Diet and lifestyle changes that include substituting healthy fats for unhealthy saturated and trans fats, engaging in regular physical activity and losing excess weight can reduce triglycerides - a blood fat - by 20 percent to 50 percent.
Changes such as substituting healthy, unsaturated dietary fats for saturated ones, engaging in physical activity and losing excess weight can decrease triglycerides by 20 percent to 50 percent, according to the statement's authors. The statement is published in Circulation: Journal of the American Heart Association.
"The good news is that high triglycerides can, in large part, be reduced through major lifestyle changes," said Michael Miller, M.D., chair of the statement committee and professor of medicine in epidemiology and public health and director of the Center for Preventive Cardiology at the University of Maryland School of Medicine in Baltimore.
"In contrast to cholesterol, where lifestyle measures are important but may not be the solution, high triglycerides are often quite responsive to lifestyle measures that include weight loss if overweight, changes in diet and regular physical activity."
Miller and co-authors analyzed more than 500 international studies from the past 30 years to formulate the scientific statement.
Recommended dietary changes for those outside the normal range of triglycerides include limiting:
The amount of added sugars is not listed on the Nutrition Facts Panel of packaged foods, so it is hard to know exactly how much added sugar is in food. Because the majority of added sugar consumed by Americans comes from sugar-sweetened beverages, the American Heart Association recommends drinking no more than 36 ounces of sugar-sweetened beverages per week, based on a 2000-calorie-per-day diet. People with high triglycerides should also focus on eating more vegetables, fruits lower in fructose such as cantaloupe, grapefruit, strawberries, peaches, bananas, high fiber whole-grains and "healthier" unsaturated fats, especially omega-3 fatty acids found primarily in fatty fish like salmon, herring, sardines, lake trout, and albacore tuna.
All patients with triglyceride levels in the borderline to high range (150-199 mg/dL) or greater are also encouraged to incorporate physical activities of at least moderate intensity (such as brisk walking) for a total of at least 150 minutes per week, because these activities may contribute an additional 20-30 percent triglyceride-lowering effect. Combining all of these lifestyle measures is likely to have the most pronounced effect - 50 percent or greater in reducing triglyceride levels.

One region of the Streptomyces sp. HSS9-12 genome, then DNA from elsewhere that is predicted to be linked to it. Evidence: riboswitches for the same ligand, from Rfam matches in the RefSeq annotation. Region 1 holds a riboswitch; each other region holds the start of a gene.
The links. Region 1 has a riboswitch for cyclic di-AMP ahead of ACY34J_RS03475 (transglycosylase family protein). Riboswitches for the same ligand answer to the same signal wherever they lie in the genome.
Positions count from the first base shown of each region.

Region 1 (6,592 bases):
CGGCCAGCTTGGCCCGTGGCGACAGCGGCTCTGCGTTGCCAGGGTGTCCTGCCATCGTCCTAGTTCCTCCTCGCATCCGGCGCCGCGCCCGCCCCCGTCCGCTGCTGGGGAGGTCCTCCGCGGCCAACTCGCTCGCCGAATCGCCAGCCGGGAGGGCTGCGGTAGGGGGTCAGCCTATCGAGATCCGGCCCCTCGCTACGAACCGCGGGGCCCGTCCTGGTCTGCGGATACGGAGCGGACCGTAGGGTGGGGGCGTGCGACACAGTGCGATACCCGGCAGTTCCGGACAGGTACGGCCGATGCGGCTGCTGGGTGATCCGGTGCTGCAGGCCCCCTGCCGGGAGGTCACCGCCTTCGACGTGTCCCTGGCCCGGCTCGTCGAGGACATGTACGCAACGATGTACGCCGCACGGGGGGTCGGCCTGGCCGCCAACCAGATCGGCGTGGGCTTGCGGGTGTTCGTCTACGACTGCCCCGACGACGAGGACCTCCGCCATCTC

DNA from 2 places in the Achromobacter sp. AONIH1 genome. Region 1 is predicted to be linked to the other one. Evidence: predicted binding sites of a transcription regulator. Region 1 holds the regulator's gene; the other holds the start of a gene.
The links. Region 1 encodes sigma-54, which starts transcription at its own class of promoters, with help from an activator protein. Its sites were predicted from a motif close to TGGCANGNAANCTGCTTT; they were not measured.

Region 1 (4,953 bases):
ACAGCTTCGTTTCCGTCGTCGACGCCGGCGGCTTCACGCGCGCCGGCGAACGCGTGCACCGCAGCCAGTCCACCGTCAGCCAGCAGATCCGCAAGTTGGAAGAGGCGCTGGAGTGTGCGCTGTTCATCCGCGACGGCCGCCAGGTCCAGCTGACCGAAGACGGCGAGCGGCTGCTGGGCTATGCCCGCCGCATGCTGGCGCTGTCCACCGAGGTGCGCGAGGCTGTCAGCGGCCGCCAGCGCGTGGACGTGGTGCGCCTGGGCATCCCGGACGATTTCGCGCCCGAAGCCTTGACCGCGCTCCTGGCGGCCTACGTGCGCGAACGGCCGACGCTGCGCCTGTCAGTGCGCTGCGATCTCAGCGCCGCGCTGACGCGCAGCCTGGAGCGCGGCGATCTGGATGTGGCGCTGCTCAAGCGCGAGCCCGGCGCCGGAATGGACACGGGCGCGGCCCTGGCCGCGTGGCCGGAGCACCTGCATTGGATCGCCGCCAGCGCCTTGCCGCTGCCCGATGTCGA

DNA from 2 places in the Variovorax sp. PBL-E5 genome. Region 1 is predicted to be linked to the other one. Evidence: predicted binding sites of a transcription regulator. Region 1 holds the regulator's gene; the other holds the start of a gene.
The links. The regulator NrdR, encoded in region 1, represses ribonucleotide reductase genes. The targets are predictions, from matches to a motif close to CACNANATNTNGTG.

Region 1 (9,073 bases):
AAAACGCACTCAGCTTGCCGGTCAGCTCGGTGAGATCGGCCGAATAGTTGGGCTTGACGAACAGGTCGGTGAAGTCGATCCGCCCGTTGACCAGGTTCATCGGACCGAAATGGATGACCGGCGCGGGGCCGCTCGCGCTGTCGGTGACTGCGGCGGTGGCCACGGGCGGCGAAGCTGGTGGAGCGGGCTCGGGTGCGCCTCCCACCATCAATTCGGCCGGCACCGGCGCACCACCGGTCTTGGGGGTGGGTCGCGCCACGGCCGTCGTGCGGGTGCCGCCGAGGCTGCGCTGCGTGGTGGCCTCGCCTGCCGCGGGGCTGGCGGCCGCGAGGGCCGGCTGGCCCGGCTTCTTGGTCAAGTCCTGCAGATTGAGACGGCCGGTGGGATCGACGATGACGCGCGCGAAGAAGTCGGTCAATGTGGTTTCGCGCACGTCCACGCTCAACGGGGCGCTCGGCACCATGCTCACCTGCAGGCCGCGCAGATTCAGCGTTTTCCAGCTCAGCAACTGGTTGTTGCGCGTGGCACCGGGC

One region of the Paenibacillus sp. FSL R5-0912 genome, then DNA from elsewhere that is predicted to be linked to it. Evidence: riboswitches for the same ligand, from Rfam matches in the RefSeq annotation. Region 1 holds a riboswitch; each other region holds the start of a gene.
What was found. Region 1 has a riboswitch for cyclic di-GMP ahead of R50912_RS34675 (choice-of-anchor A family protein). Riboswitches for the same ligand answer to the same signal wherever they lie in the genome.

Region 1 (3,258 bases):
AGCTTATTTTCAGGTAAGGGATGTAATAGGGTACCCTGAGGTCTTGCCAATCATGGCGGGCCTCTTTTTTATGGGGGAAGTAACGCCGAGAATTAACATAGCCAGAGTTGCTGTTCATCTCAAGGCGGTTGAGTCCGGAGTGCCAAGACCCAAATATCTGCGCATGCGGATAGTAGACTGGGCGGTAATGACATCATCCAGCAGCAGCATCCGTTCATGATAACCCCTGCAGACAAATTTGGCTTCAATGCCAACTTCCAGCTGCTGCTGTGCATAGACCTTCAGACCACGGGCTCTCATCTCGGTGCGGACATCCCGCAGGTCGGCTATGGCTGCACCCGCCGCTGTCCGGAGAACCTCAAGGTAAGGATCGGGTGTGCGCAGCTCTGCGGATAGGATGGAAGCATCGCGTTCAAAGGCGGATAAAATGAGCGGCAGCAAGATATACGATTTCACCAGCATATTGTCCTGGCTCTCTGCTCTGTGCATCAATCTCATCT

Triglyceride testing involves a simple blood sample, traditionally taken after a 12-hour fast. The authors suggest using non-fasting triglyceride testing as an initial screen. Although the cutoff for elevated triglycerides remains at 150 mg/dL, a new optimal level of 100 mg/dL has now been set to acknowledge the protective benefit of lifestyle in metabolic health. However, it is not a target for drug therapy because there has not been adequate study to show that drug therapy to lower triglycerides to this level is helpful. Many people can reduce their triglycerides as well as other metabolic risk factors such as blood sugar and blood pressure with diet, weight loss and increased physical activity.
"Triglycerides are an important barometer of metabolic health," said Neil J. Stone, M.D., co-chair of the statement and professor of medicine in the Feinberg School of Medicine at Northwestern University in Chicago. "When the clinician sees an elevated triglyceride level, there needs to be an important conversation about risk factors and the need to eat less, eat smarter, and to move more on a daily basis to improve triglycerides and the metabolic profile."
In the United States, nearly one-third (31 percent) of adults have elevated triglyceride levels (more than 150 mg/dL).
The percentage varies by ethnicity, and is highest among Mexican-Americans at 36 percent. Whites have the second-highest rate at 33 percent, while blacks have the lowest at 16 percent. Of concern is that triglyceride levels continue to rise in young adults (aged 20-49) and this mirrors the increased rates of obesity and diabetes identified at earlier ages.
Co-authors are Christie Ballantyne, M.D.; Vera Bittner, M.D.; Michael H. Criqui, M.D., M.P.H.; Henry N. Ginsberg, M.D.; Anne Carol Goldberg, M.D.; William James Howard, M.D.; Marc S. Jacobson, M.D.; Penny M. Kris-Etherton, Ph.D., R.D.; Terry A. Lennie, Ph.D., R.N.; Moshe Levi, M.D.; Theodore Mazzone, M.D. and Subramanian Pennathur, M.D.
The American Heart Association/American Stroke Association receives funding mostly from individuals. Foundations and corporations donate as well, and fund specific programs and events. Strict policies are enforced to prevent these relationships from influencing the association's science content. Financial information for the American Heart Association, including a list of contributions from pharmaceutical companies and device manufacturers, is available at www.heart.org/corporatefunding